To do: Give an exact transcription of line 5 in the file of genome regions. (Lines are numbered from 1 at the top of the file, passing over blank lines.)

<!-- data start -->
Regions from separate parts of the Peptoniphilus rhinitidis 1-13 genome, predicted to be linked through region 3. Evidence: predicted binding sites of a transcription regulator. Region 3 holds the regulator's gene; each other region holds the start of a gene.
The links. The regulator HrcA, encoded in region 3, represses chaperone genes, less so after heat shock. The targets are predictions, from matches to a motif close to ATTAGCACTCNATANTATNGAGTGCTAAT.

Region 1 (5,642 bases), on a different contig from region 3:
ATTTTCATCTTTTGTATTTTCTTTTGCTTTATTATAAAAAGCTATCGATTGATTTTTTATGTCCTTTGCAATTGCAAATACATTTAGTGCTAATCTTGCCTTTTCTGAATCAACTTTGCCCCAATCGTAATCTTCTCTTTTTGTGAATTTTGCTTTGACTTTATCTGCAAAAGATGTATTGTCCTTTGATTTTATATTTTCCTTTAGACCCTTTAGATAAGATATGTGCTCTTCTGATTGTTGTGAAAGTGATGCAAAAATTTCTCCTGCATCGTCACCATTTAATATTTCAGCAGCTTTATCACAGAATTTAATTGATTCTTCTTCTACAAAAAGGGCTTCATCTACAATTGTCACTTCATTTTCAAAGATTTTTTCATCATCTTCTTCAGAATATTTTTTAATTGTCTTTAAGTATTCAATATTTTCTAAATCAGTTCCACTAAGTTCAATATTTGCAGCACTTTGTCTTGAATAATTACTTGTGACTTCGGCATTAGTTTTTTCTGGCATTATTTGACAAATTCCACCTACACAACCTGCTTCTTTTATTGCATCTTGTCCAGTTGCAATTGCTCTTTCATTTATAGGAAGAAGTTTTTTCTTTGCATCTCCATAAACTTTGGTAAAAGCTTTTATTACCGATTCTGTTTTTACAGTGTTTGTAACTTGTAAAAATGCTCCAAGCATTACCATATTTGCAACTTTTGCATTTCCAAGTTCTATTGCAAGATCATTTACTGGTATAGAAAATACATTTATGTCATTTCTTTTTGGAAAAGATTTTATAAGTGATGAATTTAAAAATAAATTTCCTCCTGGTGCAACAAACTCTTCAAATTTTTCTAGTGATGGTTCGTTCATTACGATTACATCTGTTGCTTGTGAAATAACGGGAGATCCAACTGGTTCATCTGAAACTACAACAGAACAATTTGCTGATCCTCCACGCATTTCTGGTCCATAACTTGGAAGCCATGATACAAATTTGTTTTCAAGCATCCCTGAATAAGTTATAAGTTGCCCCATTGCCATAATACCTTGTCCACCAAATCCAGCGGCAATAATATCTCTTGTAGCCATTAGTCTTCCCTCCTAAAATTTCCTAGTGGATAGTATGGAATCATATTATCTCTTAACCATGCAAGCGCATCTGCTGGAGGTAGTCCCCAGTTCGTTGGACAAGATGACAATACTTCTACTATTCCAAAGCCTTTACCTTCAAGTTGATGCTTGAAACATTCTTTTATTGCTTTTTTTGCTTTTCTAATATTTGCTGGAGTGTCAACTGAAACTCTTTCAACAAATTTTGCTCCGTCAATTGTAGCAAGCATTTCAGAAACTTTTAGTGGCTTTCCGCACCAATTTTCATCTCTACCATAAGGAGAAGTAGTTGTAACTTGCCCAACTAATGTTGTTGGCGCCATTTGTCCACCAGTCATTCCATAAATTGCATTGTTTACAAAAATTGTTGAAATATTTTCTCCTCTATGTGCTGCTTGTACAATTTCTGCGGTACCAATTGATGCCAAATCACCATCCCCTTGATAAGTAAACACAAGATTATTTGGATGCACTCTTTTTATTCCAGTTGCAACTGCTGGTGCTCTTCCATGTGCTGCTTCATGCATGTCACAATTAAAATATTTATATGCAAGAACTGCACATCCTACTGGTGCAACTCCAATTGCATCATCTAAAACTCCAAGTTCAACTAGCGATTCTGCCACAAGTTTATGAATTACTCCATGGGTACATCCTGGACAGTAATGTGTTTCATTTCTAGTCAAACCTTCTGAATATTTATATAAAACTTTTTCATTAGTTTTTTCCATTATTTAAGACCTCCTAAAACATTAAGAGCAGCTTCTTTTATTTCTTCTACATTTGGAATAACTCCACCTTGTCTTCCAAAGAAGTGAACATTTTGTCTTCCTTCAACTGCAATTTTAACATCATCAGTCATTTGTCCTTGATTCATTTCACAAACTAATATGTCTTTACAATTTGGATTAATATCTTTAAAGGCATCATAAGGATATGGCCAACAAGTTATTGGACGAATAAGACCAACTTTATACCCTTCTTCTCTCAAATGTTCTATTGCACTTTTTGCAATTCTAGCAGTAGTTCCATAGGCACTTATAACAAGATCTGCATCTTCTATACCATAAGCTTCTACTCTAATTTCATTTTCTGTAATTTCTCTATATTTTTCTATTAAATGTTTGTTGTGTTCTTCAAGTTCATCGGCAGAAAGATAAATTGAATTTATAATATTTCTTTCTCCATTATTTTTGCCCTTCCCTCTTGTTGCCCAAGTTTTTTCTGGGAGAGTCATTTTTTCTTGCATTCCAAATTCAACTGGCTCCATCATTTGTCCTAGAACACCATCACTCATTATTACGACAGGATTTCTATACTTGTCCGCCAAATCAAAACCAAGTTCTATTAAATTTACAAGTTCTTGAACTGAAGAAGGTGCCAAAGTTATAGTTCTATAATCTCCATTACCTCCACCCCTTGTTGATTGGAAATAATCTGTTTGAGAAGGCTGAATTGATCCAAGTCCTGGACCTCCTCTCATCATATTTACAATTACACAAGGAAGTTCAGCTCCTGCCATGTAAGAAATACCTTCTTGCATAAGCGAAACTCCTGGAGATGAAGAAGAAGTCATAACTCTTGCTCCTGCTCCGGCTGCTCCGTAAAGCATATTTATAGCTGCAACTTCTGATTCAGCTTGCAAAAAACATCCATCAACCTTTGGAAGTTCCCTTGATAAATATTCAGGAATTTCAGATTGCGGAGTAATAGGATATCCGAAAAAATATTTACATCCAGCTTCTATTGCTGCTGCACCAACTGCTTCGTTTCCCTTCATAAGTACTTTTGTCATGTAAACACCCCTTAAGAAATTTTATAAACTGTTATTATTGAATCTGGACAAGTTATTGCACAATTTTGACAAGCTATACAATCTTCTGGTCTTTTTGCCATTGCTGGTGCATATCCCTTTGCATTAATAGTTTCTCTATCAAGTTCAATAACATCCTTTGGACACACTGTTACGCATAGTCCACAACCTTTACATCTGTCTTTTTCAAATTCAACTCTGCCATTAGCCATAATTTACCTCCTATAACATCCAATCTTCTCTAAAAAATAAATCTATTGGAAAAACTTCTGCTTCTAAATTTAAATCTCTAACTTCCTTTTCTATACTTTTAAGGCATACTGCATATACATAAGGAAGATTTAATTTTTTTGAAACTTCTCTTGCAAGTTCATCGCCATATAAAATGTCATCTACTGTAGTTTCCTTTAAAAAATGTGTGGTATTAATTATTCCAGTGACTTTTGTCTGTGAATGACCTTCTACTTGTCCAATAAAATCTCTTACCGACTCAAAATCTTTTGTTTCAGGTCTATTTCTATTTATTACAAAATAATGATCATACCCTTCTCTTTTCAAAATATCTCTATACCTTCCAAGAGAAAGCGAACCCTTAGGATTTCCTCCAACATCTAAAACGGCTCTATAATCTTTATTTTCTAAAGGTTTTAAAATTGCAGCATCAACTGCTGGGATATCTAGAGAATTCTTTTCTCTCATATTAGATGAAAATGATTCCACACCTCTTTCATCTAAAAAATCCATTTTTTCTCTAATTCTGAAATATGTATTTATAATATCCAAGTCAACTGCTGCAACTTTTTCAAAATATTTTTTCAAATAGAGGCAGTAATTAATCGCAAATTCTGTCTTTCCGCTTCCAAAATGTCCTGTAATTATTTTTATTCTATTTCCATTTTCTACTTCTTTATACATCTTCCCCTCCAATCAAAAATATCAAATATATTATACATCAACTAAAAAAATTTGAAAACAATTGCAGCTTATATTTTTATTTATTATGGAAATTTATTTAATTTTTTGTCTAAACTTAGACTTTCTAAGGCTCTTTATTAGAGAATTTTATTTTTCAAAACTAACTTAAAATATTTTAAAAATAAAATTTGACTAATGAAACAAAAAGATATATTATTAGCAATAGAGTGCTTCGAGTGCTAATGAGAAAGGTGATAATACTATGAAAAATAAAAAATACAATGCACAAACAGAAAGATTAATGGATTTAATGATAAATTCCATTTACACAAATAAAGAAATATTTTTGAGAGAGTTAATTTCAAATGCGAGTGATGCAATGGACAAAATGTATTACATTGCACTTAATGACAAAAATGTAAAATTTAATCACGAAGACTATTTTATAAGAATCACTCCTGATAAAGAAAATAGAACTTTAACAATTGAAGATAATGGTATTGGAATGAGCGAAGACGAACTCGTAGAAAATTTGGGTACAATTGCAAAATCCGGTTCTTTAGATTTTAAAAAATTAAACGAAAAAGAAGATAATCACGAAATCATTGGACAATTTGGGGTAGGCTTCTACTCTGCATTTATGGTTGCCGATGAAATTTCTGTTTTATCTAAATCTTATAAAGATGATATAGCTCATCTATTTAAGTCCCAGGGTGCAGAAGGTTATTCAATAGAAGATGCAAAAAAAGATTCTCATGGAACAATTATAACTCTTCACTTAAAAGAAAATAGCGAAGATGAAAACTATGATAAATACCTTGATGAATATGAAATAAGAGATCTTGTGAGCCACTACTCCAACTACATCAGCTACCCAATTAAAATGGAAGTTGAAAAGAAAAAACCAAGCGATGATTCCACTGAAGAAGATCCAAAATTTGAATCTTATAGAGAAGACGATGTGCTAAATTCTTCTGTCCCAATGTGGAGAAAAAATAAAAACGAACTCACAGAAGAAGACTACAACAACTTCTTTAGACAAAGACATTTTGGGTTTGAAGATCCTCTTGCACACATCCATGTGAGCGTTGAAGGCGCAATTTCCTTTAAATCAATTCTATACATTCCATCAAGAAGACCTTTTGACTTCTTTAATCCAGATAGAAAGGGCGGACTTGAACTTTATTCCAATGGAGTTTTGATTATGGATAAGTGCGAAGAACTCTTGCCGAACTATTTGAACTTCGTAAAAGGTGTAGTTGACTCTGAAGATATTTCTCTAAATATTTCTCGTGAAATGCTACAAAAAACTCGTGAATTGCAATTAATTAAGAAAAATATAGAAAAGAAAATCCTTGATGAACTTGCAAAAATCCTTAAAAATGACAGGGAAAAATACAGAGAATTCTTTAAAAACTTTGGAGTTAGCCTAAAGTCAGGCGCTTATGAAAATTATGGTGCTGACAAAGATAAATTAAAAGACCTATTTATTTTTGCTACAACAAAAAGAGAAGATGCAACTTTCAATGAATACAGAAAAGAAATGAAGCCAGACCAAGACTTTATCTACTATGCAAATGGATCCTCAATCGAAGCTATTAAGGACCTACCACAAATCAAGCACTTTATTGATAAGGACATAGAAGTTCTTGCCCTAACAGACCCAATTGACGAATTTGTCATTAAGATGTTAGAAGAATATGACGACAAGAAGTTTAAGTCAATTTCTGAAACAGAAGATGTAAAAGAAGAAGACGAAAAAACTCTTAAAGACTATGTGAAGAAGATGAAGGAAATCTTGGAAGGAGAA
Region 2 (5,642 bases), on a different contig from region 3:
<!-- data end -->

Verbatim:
Region 2 (5,642 bases), on a different contig from region 3: